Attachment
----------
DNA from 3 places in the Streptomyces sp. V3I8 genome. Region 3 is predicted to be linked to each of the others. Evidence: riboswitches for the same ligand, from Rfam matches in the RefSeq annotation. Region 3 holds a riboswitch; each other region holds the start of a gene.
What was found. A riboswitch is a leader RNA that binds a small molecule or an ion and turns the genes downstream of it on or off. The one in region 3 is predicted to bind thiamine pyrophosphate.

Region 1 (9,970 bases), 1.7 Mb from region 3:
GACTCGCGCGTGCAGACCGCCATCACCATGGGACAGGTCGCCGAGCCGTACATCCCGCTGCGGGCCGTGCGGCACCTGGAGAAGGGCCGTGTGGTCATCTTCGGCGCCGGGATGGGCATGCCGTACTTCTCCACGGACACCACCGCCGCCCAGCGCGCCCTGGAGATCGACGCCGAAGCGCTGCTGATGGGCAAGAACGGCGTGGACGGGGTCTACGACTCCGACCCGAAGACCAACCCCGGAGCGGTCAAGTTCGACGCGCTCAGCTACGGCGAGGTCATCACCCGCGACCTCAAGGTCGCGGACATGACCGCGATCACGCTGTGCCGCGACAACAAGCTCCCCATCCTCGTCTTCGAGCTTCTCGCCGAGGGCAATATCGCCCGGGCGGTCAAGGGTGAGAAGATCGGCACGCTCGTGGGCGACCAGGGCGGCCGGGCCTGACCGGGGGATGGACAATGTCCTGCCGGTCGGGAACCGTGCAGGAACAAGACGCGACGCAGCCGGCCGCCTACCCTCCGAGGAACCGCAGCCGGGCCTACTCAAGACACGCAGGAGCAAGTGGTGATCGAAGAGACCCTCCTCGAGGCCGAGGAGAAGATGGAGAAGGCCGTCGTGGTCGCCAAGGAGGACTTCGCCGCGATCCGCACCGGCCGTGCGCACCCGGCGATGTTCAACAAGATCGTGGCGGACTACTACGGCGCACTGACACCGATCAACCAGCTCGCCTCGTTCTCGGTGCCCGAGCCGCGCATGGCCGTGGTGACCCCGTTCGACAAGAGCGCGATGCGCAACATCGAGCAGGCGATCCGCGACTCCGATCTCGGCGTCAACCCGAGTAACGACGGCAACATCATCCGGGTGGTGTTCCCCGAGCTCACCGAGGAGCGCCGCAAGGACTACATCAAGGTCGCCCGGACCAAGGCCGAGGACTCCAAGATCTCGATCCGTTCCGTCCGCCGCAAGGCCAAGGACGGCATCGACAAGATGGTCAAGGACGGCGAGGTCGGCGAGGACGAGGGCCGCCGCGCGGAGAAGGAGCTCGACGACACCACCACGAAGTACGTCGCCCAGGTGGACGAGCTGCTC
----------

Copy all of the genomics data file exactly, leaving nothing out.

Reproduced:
DNA from 3 places in the Streptomyces sp. V3I8 genome. Region 3 is predicted to be linked to each of the others. Evidence: riboswitches for the same ligand, from Rfam matches in the RefSeq annotation. Region 3 holds a riboswitch; each other region holds the start of a gene.
What was found. A riboswitch is a leader RNA that binds a small molecule or an ion and turns the genes downstream of it on or off. The one in region 3 is predicted to bind thiamine pyrophosphate.

Region 1 (9,970 bases), 1.7 Mb from region 3:
GACTCGCGCGTGCAGACCGCCATCACCATGGGACAGGTCGCCGAGCCGTACATCCCGCTGCGGGCCGTGCGGCACCTGGAGAAGGGCCGTGTGGTCATCTTCGGCGCCGGGATGGGCATGCCGTACTTCTCCACGGACACCACCGCCGCCCAGCGCGCCCTGGAGATCGACGCCGAAGCGCTGCTGATGGGCAAGAACGGCGTGGACGGGGTCTACGACTCCGACCCGAAGACCAACCCCGGAGCGGTCAAGTTCGACGCGCTCAGCTACGGCGAGGTCATCACCCGCGACCTCAAGGTCGCGGACATGACCGCGATCACGCTGTGCCGCGACAACAAGCTCCCCATCCTCGTCTTCGAGCTTCTCGCCGAGGGCAATATCGCCCGGGCGGTCAAGGGTGAGAAGATCGGCACGCTCGTGGGCGACCAGGGCGGCCGGGCCTGACCGGGGGATGGACAATGTCCTGCCGGTCGGGAACCGTGCAGGAACAAGACGCGACGCAGCCGGCCGCCTACCCTCCGAGGAACCGCAGCCGGGCCTACTCAAGACACGCAGGAGCAAGTGGTGATCGAAGAGACCCTCCTCGAGGCCGAGGAGAAGATGGAGAAGGCCGTCGTGGTCGCCAAGGAGGACTTCGCCGCGATCCGCACCGGCCGTGCGCACCCGGCGATGTTCAACAAGATCGTGGCGGACTACTACGGCGCACTGACACCGATCAACCAGCTCGCCTCGTTCTCGGTGCCCGAGCCGCGCATGGCCGTGGTGACCCCGTTCGACAAGAGCGCGATGCGCAACATCGAGCAGGCGATCCGCGACTCCGATCTCGGCGTCAACCCGAGTAACGACGGCAACATCATCCGGGTGGTGTTCCCCGAGCTCACCGAGGAGCGCCGCAAGGACTACATCAAGGTCGCCCGGACCAAGGCCGAGGACTCCAAGATCTCGATCCGTTCCGTCCGCCGCAAGGCCAAGGACGGCATCGACAAGATGGTCAAGGACGGCGAGGTCGGCGAGGACGAGGGCCGCCGCGCGGAGAAGGAGCTCGACGACACCACCACGAAGTACGTCGCCCAGGTGGACGAGCTGCTC